Small Waters Hold Great Michigan Bass


This is the tale of two good Michigan bass that yours truly caught on consecutive August days two weeks ago. It proves the point that if you want to catch big bass, you’re often better off targeting smaller, weedy waters.

I’m talking about those natural lakes formed by glaciers 10,000 years ago—the ones that are big enough for the occasional jet ski, but too small for many bass tournaments. Places where bass don’t get targeted a whole lot, especially by meat fishermen. Lakes of about 100 to 200 acres—and Michigan is full of them. Two of them—Brownwood in Van Buren County and Pipestone in Berrien County—are close to my home, and are within short trailering distance.

I picked up Ben Bowater and his son Benjamin at their home early in the morning a fortnight ago, with Brownwood Lake as the chosen venue. Ben is my church pastor, and we’d been trying to get on the water together for about three years. Although Michigan has had one of the most beautiful summers ever, the day we had chosen was just plain nasty.

Temps were in the low 60s, and wind was blowing hard out of the north. Precipitation might not have been measurable, but the misting almost-rain was the kind that immediately penetrated our light clothing. If it weren’t for pedaling the foot-powered Hobie kayaks to troll around in the relentless wind, we might have experienced hypothermia.

The author's five-pound Brownwood Lake bass. Image by Ben Bowater.
The author’s five-pound Brownwood Lake bass. Image by Ben Bowater.

Pastor Ben was hoping to catch a mess of bluegills for a family fish fry, so we started by trolling for panfish. Each of us baited a small hook with a live wax worm and weighted the line with a couple of split shot. This went into a rod holder on one side of the kayaks, while a rod with a diving crankbait went in the holder on the opposite side.

And the fish, possibly chilled into semi-dormancy, wanted neither bait nor diving plug for a long while. Pastor Ben finally broke the ice (almost literally) with a redear sunfish deemed unworthy of a fillet knife, while Benjamin and I stayed fishless. I eventually caught a too-small bluegill on the bait rig, but soon thereafter, my luck changed. Just as I was going over a weedbed in about 16 feet of water, the rod trolling a diminutive No. 5 perch-colored Shad Rap balsa crankbait bowed deeply and the reel squealed as a big fish yanked line and made the drag squawk. It was a beaut of a largemouth, easily five pounds, clean, green, and with a big belly. Pastor Ben took a picture and I released it.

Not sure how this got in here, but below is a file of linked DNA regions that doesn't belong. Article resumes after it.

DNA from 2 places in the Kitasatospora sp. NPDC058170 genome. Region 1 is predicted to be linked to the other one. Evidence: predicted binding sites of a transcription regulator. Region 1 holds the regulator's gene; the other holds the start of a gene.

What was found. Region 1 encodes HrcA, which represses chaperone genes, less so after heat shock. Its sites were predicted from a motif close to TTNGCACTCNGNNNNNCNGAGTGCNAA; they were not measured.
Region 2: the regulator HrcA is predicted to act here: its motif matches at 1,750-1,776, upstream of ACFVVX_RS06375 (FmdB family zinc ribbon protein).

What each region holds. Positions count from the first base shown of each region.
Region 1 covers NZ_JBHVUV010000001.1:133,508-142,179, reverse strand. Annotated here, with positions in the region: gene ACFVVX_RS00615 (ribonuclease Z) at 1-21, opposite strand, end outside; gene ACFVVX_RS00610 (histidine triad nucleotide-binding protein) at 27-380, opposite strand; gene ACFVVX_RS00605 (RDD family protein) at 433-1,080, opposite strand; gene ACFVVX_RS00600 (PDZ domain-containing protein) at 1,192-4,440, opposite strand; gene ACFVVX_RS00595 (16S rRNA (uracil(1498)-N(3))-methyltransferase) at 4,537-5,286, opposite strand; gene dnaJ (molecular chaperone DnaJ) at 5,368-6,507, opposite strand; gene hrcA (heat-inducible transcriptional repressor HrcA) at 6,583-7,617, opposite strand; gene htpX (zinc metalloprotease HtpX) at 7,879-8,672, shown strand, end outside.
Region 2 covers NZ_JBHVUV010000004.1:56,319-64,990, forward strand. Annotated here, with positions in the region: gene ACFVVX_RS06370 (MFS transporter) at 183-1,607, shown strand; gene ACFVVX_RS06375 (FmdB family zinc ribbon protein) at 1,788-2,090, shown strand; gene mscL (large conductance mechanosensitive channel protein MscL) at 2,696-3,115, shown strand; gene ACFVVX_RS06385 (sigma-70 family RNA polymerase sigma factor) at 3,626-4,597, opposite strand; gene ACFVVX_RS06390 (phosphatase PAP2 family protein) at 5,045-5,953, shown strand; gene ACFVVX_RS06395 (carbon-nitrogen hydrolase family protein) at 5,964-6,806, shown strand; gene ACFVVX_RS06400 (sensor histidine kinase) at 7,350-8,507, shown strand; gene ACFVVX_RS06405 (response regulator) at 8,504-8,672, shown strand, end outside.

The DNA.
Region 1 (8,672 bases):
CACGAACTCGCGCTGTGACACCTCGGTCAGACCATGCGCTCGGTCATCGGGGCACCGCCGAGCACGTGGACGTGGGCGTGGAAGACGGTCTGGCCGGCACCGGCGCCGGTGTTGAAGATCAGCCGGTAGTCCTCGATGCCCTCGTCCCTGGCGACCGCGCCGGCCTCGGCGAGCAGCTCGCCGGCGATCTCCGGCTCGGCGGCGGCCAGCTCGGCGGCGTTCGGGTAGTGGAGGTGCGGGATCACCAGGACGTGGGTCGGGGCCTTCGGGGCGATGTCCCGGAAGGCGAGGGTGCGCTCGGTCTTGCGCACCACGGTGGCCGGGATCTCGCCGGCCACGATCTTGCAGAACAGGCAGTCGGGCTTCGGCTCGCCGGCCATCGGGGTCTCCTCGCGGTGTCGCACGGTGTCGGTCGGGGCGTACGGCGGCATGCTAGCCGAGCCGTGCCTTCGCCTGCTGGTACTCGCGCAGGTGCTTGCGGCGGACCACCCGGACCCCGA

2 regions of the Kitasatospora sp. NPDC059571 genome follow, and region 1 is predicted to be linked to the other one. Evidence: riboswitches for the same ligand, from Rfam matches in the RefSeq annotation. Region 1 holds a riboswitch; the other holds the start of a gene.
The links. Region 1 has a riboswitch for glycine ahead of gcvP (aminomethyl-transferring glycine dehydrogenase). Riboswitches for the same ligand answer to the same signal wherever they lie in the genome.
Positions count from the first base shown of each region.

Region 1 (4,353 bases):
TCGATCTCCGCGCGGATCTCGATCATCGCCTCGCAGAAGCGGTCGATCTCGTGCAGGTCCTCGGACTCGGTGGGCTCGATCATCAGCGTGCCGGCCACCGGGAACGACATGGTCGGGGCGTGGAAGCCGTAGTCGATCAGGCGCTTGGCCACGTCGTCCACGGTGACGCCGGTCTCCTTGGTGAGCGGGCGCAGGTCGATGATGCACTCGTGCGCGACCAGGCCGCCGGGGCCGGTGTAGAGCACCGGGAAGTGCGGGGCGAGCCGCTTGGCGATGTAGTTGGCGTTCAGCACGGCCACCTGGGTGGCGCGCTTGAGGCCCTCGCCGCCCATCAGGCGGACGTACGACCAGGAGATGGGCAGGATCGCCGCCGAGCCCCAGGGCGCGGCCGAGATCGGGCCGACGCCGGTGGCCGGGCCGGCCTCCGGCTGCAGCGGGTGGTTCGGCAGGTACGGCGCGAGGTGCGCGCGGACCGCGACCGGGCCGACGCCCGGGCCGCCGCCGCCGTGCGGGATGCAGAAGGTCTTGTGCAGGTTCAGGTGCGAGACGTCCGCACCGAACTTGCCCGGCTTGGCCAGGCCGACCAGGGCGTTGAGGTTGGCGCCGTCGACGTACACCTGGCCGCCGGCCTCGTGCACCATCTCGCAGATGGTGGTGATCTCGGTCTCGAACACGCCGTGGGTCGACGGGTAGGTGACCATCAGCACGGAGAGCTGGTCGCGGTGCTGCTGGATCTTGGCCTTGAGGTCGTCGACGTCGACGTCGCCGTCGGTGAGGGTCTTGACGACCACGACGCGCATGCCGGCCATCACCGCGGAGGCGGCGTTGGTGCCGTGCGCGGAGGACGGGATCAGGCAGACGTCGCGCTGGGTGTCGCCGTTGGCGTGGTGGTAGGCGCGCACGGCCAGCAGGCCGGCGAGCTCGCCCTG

We fished a little while longer, but the weather finally got the best of us, and we ended our excursion right after Benjamin landed a bass of 12 inches or so.

The next day, summer was back to beautiful and I met my longtime fishing buddy Josh Crosby at a restaurant in St. Joseph, Michigan.

I’ve been fishing with Josh Crosby of Lansing, Illinois since he was six years old. His dad is a cousin of a former co-worker who arranged the first trip, and we’ve gotten together for a trip or two almost every year since. Most of them have been on Lake Michigan for salmon, but this time we’d be targeting largemouth, reportedly big largemouth, at Pipestone Lake.

We were both psyched, since at breakfast I’d relayed some intelligence I’d collected about the lake from my friend who first told me about it. Two weeks ago, my buddy said, he’d fished a tournament with 15 boats, and caught a four-pound, seven-ounce bass on his first cast. He said the day went downhill for him and his partner from there, but the winner had weighed five fish that totaled more than 19 pounds. That’s an impressive bag for Southwest Michigan, the fish averaging nearly four pounds apiece.

Josh Crosby holds a three-pound largemouth for photos at Pipestone Lake. Image by Dave Mull.
Josh Crosby holds a three-pound largemouth for photos at Pipestone Lake. Image by Dave Mull.

“It can be one of the best lakes for catching a big fish anywhere around here,” my friend had told me. “But it can also be a lake where you really have to work for them. When they’re off, they are off.” He added that it’s a great lake for success with crankbaits and jigs, noting the fish often hang along a pronounced weed edge.

When we started pedaling the Hobies, we saw that most of the 110-acre lake’s shoreline has thick weedbeds out to about 10 feet of depth, and after that, the lake bottom appeared void of vegetation.

After about three hours in which our only fish was a tiny crappie that Josh caught, we also neared the conclusion that the bass were “off,” as my friend had put it.

We threw a wide range of lures at them and I had a couple of bites but no hook-ups on a new favorite rig, a Freedom Tackle Hydra, to which I added a bass-colored, soft-plastic swimbait. The Hydra is a minnow head-shaped, painted piece of lead with a corkscrew hook attachment. When you rig a swimbait on the hook, the pivot-point where the hook attaches to the Hydra gives the whole presentation extra swimming action. It was a good lure to pull through the shallow weeds without hanging up, and then letting sink quickly just beyond the edge of the weeds.

Finally, I felt a solid strike and what felt like a good fish stayed hooked. The largemouth put up a fine fight, jumping once before I led him into my landing net. It was about three pounds and Josh held it for a few pictures before he released it.

Not a lunker, but decent, and the solid fish turned out to be the only bass of the day. We quit at 2 p.m. after about five hours of hard fishing.

For great late-summer bass fishing, it pays to do a little scouting and find lakes with non-state public access. Chances are good you’ll find your own big bass honey hole.

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